• First basic memory process
  38. Acoustic Codes
    Mental representations of stimuli as sounds such as tune or a rhyme.
  39. Visual codes
    Mental representations of experiences by their general meaning such as an image of a face
  40. Semantic Codes
    Mental representations of experiences by their general meaning
  41. Storage
    Process of maintaining information in the memory system over time
  42. Retrieval
    Process of recalling information stored in memory
  43. Episodic Memory
    Memory for events in one's own past
  44. Semantic memory
    • Memory for generalized knowledge about the world.¬†
    • Ex. Twelve items make a dozen, a hammer is a tool
  45. Procedural Memory
    Type of memory containing information about how to do things
  46. Explicit memory
    Process through which people deliberately try to remember something
  47. Implicit Memory
    Unintentional recollection and influence of prior experiences
  48. Levels of processing model
    • Model of memory suggesting that differences in how well something is remembered reflect the degree or depth of mental processing
    • Includes maintenance and elaborative rehearsal
  49. Maintenance Rehearsal
    Memorization method that involves repeating information over and over to keep it in memory
  50. Elaborative Rehearsal
    Memorization method that relates new information to information already stored in memory
  51. Transfer-Appropriate Processing Model
    Model suggesting that memory depends on how the encoding process matches up with what is later retrieved
  52. Parallel Distributed Processing (PDP) models
    Memory models in which new experiences are seen as changing one's overall knowledge base
  53. Information Processing Model
    Model suggesting that information pass through sensory memory, short-term memory, and long-term memory in order to become firmly embedded in memory
  54. Sensory Memory
    Type of memory that is very brief, but last long enough to connect one impression to the next
  55. Sensory Registers
    Memory systems that briefly hold incoming information
  56. Selective attention
    Process of focusing mental resources on only part of the stimulus field
  57. Short-Term Memory (STM)
    Stage of memory in which information normally last less than twenty seconds; a component of working memory
  58. Working Memory
    Memory that allows us to mentally work with, or manipulate, information being held in short term memory.
  59. Immediate Memory Span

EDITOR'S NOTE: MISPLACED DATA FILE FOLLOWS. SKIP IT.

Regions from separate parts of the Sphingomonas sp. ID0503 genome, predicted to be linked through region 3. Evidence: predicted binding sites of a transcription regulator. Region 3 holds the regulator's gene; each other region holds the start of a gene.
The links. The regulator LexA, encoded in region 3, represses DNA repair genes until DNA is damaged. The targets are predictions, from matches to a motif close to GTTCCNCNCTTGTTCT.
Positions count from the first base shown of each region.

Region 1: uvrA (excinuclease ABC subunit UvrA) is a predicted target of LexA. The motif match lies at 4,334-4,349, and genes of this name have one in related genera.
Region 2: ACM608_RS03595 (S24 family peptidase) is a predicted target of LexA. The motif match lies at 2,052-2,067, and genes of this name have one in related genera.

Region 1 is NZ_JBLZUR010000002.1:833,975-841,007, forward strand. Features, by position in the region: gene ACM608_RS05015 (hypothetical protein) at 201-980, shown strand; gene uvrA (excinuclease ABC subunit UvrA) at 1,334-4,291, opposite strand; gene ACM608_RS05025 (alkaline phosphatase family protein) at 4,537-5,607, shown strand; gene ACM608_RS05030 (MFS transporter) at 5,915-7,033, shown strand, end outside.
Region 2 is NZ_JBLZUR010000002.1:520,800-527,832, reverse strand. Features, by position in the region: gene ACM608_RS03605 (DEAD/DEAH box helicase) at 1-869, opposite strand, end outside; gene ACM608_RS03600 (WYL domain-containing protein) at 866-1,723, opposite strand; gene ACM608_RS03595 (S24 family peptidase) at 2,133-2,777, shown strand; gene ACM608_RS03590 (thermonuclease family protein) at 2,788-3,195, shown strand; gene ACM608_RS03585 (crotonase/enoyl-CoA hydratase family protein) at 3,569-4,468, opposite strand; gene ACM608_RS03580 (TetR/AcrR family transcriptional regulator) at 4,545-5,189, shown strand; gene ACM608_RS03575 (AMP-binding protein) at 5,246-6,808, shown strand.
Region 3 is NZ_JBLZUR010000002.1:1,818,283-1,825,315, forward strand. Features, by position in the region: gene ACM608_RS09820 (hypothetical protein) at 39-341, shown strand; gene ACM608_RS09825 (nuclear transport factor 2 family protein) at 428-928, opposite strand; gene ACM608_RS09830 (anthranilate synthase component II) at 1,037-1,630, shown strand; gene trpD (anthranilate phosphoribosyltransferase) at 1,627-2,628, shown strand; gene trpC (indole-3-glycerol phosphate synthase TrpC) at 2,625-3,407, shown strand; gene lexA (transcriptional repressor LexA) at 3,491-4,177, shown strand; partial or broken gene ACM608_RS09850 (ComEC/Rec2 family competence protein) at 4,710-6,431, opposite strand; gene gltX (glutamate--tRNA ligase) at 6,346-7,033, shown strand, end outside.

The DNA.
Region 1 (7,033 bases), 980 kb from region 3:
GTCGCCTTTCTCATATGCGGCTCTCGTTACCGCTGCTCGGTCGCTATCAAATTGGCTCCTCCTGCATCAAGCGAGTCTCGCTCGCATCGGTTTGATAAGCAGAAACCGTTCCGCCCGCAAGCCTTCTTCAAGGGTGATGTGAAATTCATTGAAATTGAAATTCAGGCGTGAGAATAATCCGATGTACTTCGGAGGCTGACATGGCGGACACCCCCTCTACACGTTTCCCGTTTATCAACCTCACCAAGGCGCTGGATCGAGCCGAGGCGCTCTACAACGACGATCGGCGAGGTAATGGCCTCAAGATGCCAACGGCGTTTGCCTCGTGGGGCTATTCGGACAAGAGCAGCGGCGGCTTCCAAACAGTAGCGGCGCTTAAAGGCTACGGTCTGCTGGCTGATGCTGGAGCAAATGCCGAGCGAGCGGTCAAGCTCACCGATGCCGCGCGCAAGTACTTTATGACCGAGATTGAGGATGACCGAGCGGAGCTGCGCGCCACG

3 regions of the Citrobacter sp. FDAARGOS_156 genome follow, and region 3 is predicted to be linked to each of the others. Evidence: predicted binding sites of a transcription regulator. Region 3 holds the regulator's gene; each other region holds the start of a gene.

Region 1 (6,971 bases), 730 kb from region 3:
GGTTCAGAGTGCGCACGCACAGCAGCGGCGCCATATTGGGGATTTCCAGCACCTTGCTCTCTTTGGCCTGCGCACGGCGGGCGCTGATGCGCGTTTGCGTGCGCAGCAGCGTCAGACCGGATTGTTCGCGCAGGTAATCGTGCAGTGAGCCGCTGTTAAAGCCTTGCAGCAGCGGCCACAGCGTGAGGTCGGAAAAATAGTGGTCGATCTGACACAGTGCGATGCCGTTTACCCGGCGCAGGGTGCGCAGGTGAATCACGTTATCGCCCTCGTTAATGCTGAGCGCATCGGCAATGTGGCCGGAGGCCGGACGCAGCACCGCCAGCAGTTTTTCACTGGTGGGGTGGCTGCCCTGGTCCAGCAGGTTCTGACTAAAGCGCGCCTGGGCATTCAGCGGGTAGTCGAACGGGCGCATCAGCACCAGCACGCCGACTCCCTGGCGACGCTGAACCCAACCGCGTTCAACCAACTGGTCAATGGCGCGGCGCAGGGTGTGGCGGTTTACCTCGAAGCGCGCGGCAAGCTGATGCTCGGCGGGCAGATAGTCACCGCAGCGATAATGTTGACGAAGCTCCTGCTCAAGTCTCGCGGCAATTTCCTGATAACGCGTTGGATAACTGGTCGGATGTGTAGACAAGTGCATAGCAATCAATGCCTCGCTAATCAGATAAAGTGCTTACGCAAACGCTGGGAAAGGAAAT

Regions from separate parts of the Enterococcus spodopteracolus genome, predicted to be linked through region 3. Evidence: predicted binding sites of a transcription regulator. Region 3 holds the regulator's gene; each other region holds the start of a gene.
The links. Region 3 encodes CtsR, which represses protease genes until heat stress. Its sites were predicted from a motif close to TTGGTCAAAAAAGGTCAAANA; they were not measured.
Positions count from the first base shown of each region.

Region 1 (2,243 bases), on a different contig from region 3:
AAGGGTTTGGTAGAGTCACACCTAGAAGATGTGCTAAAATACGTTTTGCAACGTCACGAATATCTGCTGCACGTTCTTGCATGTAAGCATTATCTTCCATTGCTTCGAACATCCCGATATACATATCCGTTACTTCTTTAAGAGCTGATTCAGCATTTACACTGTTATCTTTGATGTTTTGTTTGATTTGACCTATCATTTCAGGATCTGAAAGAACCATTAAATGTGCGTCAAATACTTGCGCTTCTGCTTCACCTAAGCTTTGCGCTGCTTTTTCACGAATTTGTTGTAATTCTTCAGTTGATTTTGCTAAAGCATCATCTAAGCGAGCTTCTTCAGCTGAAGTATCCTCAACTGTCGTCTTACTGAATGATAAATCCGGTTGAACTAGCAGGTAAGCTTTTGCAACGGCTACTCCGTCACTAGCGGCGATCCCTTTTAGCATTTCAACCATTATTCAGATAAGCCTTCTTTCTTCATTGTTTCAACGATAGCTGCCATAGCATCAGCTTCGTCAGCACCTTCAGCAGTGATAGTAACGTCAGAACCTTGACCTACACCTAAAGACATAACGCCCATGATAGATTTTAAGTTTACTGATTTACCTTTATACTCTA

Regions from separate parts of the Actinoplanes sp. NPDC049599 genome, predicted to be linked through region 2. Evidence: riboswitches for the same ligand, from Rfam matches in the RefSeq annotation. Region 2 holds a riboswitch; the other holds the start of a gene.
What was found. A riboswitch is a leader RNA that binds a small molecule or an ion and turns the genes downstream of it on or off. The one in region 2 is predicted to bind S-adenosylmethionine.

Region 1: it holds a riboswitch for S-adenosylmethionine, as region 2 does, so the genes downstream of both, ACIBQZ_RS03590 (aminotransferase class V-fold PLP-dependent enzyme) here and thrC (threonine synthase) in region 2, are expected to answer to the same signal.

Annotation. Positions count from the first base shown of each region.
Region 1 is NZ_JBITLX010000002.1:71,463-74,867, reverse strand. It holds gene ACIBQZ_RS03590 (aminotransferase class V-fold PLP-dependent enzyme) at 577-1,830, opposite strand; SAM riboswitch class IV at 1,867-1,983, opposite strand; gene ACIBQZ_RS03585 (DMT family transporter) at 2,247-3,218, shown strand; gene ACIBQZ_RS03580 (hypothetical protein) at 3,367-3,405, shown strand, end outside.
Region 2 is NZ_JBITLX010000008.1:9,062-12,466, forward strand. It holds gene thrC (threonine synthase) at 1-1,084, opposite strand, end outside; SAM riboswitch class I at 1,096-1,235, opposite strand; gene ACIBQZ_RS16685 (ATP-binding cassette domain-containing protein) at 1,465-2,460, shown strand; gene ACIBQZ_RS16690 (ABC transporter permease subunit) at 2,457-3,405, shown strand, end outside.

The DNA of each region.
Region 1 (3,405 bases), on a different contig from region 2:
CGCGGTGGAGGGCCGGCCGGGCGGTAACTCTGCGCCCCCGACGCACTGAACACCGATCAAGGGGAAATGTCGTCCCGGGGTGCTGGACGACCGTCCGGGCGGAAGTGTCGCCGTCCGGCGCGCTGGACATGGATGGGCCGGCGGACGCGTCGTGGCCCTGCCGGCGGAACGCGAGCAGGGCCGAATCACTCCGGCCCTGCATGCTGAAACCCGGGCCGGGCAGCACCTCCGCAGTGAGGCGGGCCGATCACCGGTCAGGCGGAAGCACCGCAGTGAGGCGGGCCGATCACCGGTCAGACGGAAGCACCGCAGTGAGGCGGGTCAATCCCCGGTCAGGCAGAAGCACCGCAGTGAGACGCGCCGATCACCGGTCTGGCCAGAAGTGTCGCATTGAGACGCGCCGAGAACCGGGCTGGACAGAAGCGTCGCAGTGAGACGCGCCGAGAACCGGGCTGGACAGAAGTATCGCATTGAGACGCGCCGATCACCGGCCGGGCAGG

Maximum number of items a person can recall perfectly after one presentation of the items
  60. Chunks
    Stimuli that are perceived as unit or meaningful groupings of information,
  61. Brown-Peterson Procedure
    Method for determining how long unrehearsed information remains in short term memory
  62. Long Term Memory
    Stage of memory for which the capacity to store new information is believed to be unlimited
  63. Primacy Effect
    Characteristic of memory in which recall is particularly good for the first two or three items in a list
  64. Recency Effect
    Characteristic of memory in which recall is particularly good for the last few items on a list
  65. Retrieval Cues
    Stimuli that allow or help people to recall information.
  66. Encoding Specificity Principle
    Principle stating that the ability of a cue to aid retrieval depends on how well it taps into information that was originally encoded.
  67. Context-Dependent Memories
    Retrieval is most successful when it occurs in the same environment in which the information was originally learned
  68. State Dependent Memory
    Retrieval is most successful when people are in the same psychological state as when they originally learned the information
  69. Spreading Activation
    In semantic network theories of memory, a principle that explains how information is retrieved.
  70. Schemas
    Mental Representations of categories of objects, places, events, and people
  71. Method of savings
    Method for measuring and forgetting
  72. Decay
    Gradual disappearance of information from memory
  73. Retroactive Interference
    Cause of forgetting whereby new information placed in memory interferes with the ability to recall information already in memory.
  74. Proactive Interference
    Cause of forgetting whereby previously learned information interferes with he ability to remember new information.
  75. Anterograde Amnesia
    Loss of memory for events that occur after a brain injury. People who suffer are unable to form new memories.
  76. Retrograde Amnesia
    loss of memory for events that occurred prior to a brain injury.
  77. Mnemonics
    Strategies for organizing information in order to remember it.
Card Set:
psy 499
2013-05-31 21:10:48


Learning and Memory